The worse case for a meltdown at unit 1 at the South Texas Project had
property losses at $112 billion, peak early causalities of 18,000, peak early
injuries of 10,000 and peak cancer deaths of 11,000. The consumer price
index has doubled since then.
Ralph Nader points to institutional incentive to underreport damages and
deaths from nuclear disasters. The International Atomic Energy Agency
(IAEA) has a conflict of interest because it promotes atomic energy and
monitoring safety at the same time. The IAEA’s estimate that 4,000 died at
Chernobyl between 1986 to 2011 jars with another estimate that a million
have died. Mr. Nader point a compilation with5000 scientific studies, mostly
in the Slavic languages edited by Alexey Yablokov, Vassily Nesterenko and
Alexey Nesterenko titled Chernobyl: Consequences of the Catastrophe for
People and the Environment. This study is available
online,http://www.strahlentelex.de/Yablokov%20Chernobyl%20book.pdf. Th
e “corporate scientists” and “regulatory apologists” (Nader’s terms) have
totally ignored the report. Considering the precautionary principle and the
nuclear establishment’s inability to speak candidly, I accept the one million
estimate until there is a rigorous investigation.
The American Nuclear Insurers is a joint underwriting association with about
50 member companies. An annual task is to determine premium rates,
which vary by safety record, operational performance and population density
of the surrounding area. The average annual premium per reactor site is
$903,000.
There are estimates that the public subsidizes the insurance premiums by
$3.5 million to $33 million per reactor site per year. Since there is no
actuarial history for a major accident, the American Nuclear insurers make
judgment premiums for the first- and second-tier insurance. Since nuclear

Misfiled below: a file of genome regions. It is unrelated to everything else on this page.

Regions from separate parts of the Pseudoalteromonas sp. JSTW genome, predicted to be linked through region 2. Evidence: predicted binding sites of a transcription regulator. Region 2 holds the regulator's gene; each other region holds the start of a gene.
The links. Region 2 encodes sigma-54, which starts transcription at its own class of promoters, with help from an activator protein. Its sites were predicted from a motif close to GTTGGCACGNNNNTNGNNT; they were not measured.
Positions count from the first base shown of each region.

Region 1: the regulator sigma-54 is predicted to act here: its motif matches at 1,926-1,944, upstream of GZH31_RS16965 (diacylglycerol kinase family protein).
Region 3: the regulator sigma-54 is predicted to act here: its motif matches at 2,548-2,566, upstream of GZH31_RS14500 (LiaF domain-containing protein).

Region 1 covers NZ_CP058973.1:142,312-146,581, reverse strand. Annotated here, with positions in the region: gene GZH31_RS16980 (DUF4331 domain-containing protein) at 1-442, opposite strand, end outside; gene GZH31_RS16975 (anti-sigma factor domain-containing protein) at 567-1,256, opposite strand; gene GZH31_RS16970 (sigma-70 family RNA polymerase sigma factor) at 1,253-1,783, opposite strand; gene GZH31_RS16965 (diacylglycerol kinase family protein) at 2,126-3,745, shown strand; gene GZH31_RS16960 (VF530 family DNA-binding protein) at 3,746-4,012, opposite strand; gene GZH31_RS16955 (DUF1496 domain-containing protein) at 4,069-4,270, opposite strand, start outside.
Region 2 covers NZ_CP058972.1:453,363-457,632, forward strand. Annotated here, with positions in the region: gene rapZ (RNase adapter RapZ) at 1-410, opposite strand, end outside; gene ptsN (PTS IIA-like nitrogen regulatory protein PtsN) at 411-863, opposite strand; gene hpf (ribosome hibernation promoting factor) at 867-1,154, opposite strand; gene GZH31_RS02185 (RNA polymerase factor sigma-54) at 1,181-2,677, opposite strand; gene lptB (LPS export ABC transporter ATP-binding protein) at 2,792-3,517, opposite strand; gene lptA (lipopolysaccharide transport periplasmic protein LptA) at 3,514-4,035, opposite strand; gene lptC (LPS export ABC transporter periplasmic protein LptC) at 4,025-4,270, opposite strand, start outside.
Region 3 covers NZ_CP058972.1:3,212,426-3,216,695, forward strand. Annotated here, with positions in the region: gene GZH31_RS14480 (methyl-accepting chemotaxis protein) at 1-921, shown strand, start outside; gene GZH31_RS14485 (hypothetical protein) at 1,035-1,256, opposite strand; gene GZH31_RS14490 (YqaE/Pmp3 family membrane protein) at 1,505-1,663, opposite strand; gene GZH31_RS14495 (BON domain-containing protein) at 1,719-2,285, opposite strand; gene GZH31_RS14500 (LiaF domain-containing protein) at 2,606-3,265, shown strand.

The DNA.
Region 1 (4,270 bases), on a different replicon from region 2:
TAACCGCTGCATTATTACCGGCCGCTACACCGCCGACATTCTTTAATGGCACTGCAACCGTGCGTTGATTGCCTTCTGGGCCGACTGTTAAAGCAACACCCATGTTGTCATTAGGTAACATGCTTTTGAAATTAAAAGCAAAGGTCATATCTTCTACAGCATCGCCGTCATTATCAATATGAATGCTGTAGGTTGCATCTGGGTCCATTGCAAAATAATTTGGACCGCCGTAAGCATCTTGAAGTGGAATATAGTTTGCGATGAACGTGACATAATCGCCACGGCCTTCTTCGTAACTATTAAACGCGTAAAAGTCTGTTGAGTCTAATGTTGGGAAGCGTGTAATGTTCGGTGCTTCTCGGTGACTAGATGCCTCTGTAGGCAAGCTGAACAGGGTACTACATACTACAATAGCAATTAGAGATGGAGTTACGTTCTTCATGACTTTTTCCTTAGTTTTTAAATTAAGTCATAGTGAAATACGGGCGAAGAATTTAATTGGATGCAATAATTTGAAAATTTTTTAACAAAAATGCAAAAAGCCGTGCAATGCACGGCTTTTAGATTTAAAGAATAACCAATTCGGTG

power is a mature industry in operation since 1957, I advocate that they
become competitive without subsidies. Many theoretical exercises are
possible to determine the premium they should pay to the US Treasury to
make their insurance expense measurable with other utilities but the acid
test is to require the nuclear plants to obtain an additional $30 billion per
year until the coverage reaches $400 billion per reactor, a low estimate for a
massive loss.
The Price Anderson Act’s good side is that nuclear facilities are required to
have liability insurance for their actions. The Act has features unique to the
US insurance industry and perhaps the world. This insurance covers
virtually any loss related to nuclear power.
For other utilities, the public bears the costs directly and is fortunate to
receive some assistance. For example, when he Teton Dam in Idaho failed
in 1976 and caused over $1 billion in property dames, the only
compensation the victims received was about $350 million. Also, when a
nuclear accident’s losses exceed the first tier, the other nuclear power plants
pay an additional premium, even though they did not incur an accident.
A major step in protecting the public would be to require non-nuclear utilities
and petrochemical plants to have sufficient insurance to cover a catastrophic
loss. The petroleum companies receive subsidies amounting to $4 billion per
year from the federal government. In the 1948-1998 period, the US
government spent $111.5 billion in on energy research and development.
Seventy billion (60 percent) went to nuclear research.